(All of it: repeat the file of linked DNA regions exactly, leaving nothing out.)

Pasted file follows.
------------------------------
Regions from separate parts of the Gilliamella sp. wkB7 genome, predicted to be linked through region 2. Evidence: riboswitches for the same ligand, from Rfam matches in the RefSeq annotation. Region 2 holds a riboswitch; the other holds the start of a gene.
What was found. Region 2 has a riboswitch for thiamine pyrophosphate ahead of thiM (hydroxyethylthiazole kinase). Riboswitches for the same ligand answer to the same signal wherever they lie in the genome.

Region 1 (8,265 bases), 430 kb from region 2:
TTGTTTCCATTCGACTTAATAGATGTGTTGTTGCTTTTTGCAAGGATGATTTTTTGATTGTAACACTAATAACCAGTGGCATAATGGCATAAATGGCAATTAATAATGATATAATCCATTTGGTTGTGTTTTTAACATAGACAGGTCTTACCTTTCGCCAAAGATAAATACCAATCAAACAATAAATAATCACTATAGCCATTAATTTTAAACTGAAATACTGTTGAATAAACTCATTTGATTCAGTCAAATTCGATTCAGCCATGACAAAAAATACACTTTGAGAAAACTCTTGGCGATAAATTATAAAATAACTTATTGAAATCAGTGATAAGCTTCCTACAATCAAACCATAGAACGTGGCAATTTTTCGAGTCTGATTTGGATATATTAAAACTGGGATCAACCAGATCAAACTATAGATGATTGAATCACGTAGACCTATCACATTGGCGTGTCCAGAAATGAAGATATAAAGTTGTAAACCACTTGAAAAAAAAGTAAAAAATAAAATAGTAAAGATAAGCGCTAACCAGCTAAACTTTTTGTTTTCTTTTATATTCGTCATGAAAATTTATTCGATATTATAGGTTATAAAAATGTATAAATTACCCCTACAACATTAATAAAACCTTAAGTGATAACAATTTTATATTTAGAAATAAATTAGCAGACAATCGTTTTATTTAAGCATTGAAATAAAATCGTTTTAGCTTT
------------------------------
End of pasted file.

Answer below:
Regions from separate parts of the Gilliamella sp. wkB7 genome, predicted to be linked through region 2. Evidence: riboswitches for the same ligand, from Rfam matches in the RefSeq annotation. Region 2 holds a riboswitch; the other holds the start of a gene.
What was found. Region 2 has a riboswitch for thiamine pyrophosphate ahead of thiM (hydroxyethylthiazole kinase). Riboswitches for the same ligand answer to the same signal wherever they lie in the genome.

Region 1 (8,265 bases), 430 kb from region 2:
TTGTTTCCATTCGACTTAATAGATGTGTTGTTGCTTTTTGCAAGGATGATTTTTTGATTGTAACACTAATAACCAGTGGCATAATGGCATAAATGGCAATTAATAATGATATAATCCATTTGGTTGTGTTTTTAACATAGACAGGTCTTACCTTTCGCCAAAGATAAATACCAATCAAACAATAAATAATCACTATAGCCATTAATTTTAAACTGAAATACTGTTGAATAAACTCATTTGATTCAGTCAAATTCGATTCAGCCATGACAAAAAATACACTTTGAGAAAACTCTTGGCGATAAATTATAAAATAACTTATTGAAATCAGTGATAAGCTTCCTACAATCAAACCATAGAACGTGGCAATTTTTCGAGTCTGATTTGGATATATTAAAACTGGGATCAACCAGATCAAACTATAGATGATTGAATCACGTAGACCTATCACATTGGCGTGTCCAGAAATGAAGATATAAAGTTGTAAACCACTTGAAAAAAAAGTAAAAAATAAAATAGTAAAGATAAGCGCTAACCAGCTAAACTTTTTGTTTTCTTTTATATTCGTCATGAAAATTTATTCGATATTATAGGTTATAAAAATGTATAAATTACCCCTACAACATTAATAAAACCTTAAGTGATAACAATTTTATATTTAGAAATAAATTAGCAGACAATCGTTTTATTTAAGCATTGAAATAAAATCGTTTTAGCTTT